Steering Through Complexity: Lessons in Calm Confidence From a Racetrack Engineer Turned Founder – Ray Minato

Make Some Noise
Steering through complexity: Lessons in calm confidence from a racetrack engineer turned founder – Ray Minato
Make Some Noise

One of the most challenging yet fulfilling parts of our job is helping our clients gain clarity and focus so that they can make good business decisions. When designing, developing, and commercializing complex medical and life science products, the magnitude of variables and choices can sometimes seem overwhelming and even impossible to navigate under considerable uncertainty.

I have often seen people freeze up when faced with too many variables or options – not knowing how to systematically approach a problem. Sometimes, they try to oversimplify by only considering parts of the problem or limiting their analysis to only the next immediate decision, without considering what might be in store after that.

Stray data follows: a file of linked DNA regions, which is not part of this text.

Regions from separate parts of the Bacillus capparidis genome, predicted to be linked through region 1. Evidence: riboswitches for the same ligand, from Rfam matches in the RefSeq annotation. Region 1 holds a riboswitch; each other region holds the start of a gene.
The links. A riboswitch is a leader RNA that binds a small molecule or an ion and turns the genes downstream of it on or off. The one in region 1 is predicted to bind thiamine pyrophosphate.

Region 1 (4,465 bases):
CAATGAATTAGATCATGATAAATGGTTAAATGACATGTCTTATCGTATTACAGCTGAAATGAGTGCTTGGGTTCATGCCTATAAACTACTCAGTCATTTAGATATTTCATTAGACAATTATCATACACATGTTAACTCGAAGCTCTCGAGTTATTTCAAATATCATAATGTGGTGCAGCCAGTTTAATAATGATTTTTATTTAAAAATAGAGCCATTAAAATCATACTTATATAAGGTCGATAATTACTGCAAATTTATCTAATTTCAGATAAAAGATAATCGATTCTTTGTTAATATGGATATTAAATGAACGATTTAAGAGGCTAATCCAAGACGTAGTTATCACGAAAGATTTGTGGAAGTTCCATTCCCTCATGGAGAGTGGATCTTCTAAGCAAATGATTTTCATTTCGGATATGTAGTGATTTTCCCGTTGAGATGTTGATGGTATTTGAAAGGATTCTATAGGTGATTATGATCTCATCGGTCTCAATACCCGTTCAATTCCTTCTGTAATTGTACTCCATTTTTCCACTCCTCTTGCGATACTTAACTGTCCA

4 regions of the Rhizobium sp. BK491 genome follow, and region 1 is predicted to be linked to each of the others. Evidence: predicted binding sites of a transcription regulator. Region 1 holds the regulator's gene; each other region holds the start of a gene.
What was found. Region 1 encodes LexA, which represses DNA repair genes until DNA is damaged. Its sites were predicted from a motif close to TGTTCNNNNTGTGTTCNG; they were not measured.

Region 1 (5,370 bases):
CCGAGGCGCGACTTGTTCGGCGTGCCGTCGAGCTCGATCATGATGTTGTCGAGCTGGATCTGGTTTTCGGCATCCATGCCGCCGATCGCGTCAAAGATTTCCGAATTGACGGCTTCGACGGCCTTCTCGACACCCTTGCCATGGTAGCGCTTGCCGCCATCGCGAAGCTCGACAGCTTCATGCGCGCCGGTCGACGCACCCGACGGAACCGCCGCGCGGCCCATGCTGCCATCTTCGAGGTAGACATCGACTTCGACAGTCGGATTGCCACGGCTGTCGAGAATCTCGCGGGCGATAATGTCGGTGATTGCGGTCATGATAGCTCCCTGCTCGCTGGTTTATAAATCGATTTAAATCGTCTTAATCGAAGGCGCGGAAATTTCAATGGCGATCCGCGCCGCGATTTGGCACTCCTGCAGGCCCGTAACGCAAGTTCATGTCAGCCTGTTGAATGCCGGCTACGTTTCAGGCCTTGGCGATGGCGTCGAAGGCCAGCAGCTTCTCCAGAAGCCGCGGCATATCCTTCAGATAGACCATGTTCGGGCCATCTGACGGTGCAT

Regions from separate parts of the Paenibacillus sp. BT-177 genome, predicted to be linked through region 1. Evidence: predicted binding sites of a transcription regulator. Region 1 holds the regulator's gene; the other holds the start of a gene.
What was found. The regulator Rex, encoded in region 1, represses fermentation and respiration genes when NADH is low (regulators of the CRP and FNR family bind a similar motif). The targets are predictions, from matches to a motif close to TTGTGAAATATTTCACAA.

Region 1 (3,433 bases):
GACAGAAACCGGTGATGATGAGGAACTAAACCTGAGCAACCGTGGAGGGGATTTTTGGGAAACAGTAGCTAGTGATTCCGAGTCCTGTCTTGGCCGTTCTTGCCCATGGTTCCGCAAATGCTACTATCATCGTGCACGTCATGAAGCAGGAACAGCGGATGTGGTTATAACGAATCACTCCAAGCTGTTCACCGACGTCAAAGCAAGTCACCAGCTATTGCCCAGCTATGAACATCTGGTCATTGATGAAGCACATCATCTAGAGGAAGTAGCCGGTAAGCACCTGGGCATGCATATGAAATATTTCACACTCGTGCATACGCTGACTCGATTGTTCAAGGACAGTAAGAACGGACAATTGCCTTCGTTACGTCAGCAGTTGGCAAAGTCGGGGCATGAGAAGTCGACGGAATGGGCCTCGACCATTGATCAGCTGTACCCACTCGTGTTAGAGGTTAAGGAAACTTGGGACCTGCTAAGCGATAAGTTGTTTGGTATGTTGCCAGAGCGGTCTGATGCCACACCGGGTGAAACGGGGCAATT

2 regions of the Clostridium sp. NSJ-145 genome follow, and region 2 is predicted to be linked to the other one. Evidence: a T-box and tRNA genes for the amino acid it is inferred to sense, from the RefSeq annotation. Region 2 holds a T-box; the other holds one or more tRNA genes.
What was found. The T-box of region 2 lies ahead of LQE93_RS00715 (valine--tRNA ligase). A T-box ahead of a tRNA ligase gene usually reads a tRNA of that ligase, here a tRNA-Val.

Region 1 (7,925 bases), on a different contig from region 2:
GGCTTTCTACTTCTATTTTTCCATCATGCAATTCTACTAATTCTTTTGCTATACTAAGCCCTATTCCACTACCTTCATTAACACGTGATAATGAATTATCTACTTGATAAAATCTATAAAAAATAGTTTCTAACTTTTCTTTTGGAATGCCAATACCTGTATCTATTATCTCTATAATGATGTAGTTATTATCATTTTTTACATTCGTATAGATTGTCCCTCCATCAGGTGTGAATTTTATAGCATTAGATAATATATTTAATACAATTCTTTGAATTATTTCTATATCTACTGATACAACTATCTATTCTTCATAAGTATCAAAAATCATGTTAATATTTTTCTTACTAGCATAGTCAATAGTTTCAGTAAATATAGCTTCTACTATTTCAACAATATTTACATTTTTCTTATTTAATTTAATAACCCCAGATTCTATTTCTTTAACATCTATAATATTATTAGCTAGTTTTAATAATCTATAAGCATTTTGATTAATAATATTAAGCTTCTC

As a leader of a high-performance team who carries out their work in front of clients, I’ve come to appreciate the importance of intentionally using decision-making tools to help work through complex problems. By employing these tools, we are able to arrive at solutions more efficiently and effectively. Moreover, it is crucial to present and communicate the decision-making process itself to the client, as it enhances their experience and provides them with valuable knowledge.

The act of presenting and communicating your thought process first helps you clarify your thinking; sharing your process then builds trust, earns empathy, and creates an environment of openness and transparency, which are the keys to unlocking the gates to real collaboration.

This is our approach and philosophy for delivering outstanding customer experiences at my company, Inertia, a product design and manufacturing consultancy. 

Earlier in my career, I blindly stumbled across a method (which I later found is called a decision tree) to help make decisions very quickly and with extraordinarily little information. I was fortunate to earn the opportunity to live out a childhood dream of working in professional motorsports as a race engineer. For those of you not familiar with the sport, a race engineer is the person who works with the driver and the crew to figure out how to make the car and driver faster, to be more competitive—and win.